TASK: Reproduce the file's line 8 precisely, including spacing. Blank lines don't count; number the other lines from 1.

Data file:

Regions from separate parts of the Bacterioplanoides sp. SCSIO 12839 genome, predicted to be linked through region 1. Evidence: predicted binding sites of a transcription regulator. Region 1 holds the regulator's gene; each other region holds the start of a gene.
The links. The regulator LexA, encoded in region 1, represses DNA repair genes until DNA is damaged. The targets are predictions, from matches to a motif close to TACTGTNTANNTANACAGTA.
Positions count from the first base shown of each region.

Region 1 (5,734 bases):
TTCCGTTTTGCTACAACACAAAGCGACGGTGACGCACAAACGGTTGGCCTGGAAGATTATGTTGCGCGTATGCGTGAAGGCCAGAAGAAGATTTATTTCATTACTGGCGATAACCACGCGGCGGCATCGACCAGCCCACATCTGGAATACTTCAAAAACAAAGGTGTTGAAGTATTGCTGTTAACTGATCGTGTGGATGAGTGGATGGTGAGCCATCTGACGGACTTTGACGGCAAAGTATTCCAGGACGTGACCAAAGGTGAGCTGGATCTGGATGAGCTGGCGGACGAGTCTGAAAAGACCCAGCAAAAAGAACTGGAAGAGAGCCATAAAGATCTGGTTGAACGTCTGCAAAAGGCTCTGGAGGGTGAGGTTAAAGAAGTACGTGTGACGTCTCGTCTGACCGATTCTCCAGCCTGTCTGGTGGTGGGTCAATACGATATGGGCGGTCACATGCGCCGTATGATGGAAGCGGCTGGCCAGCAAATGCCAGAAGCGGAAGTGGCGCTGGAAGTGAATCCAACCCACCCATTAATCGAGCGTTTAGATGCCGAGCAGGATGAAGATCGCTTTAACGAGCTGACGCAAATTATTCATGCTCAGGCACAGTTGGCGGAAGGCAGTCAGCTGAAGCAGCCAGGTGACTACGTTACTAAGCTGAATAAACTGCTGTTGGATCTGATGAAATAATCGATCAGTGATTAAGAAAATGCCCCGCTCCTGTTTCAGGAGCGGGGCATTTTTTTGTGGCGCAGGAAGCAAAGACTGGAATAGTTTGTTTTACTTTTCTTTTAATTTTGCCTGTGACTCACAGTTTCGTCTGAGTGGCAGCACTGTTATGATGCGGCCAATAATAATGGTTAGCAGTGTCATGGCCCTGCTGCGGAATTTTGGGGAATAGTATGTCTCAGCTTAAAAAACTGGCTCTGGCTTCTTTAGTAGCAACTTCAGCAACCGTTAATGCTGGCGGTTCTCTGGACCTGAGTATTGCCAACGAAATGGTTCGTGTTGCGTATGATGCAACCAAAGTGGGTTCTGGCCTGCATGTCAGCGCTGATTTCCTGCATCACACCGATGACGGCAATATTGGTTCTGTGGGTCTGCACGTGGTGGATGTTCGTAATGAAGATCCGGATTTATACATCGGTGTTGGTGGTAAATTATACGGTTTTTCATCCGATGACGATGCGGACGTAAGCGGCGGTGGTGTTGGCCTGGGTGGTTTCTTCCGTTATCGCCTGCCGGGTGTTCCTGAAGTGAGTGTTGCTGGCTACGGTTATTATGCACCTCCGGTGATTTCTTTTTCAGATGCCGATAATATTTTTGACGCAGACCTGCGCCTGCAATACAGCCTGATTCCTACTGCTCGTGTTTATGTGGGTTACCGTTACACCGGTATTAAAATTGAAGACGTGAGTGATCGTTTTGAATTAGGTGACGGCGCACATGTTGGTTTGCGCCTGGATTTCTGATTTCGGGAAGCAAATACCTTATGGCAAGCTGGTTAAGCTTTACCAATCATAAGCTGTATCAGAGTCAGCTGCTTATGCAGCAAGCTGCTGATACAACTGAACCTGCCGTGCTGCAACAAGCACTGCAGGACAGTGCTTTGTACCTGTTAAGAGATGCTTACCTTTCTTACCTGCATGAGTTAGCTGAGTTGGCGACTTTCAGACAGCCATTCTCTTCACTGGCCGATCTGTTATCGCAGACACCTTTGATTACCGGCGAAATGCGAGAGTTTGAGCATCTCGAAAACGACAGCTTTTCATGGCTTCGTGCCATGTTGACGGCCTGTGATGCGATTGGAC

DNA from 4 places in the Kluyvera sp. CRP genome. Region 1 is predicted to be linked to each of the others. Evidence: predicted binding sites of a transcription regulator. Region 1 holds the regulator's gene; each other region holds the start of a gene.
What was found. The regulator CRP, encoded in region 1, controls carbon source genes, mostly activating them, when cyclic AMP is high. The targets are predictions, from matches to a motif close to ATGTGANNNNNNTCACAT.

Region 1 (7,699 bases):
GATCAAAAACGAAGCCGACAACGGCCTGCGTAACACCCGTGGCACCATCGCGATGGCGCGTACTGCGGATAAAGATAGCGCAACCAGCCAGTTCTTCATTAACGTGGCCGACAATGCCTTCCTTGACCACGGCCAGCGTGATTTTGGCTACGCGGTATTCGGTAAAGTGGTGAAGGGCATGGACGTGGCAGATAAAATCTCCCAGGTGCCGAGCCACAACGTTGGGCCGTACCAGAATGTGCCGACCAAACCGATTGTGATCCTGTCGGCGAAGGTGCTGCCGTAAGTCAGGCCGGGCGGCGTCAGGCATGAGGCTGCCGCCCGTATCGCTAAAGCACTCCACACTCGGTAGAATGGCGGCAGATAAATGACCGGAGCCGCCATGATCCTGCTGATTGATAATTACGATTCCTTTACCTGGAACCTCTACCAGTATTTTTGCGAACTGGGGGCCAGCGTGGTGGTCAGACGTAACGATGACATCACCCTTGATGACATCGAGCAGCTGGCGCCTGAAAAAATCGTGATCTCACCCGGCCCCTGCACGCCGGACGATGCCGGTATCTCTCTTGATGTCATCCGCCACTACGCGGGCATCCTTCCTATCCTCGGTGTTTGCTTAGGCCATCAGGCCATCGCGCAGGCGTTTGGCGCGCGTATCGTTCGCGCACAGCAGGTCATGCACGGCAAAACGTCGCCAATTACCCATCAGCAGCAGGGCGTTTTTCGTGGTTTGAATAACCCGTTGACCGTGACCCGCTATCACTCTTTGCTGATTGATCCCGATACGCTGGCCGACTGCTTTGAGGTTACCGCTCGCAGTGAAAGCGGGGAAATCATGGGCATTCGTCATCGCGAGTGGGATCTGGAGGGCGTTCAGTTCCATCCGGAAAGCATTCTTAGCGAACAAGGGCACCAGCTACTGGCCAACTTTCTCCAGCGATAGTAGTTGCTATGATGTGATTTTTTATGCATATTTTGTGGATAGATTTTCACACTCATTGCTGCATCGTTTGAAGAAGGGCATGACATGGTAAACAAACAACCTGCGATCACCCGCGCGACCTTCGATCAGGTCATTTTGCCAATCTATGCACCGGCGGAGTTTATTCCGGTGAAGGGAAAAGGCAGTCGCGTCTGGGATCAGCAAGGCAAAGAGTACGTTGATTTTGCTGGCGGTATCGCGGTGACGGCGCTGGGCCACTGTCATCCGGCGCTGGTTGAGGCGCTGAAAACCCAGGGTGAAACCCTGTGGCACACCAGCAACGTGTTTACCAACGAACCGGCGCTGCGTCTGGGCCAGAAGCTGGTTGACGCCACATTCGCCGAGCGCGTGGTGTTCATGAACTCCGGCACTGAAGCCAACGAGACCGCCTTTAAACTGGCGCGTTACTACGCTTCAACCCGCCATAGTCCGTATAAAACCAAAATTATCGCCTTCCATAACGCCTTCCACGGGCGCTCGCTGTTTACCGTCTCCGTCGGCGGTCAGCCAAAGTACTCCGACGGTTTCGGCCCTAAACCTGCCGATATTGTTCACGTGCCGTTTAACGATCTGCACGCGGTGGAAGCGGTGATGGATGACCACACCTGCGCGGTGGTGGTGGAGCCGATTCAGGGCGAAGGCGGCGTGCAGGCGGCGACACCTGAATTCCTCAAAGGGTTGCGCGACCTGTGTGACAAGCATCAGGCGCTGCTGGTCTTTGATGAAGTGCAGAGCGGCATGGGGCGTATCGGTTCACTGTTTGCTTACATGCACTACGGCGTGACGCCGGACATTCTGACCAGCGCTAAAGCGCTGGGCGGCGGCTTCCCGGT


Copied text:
Region 1 (7,699 bases):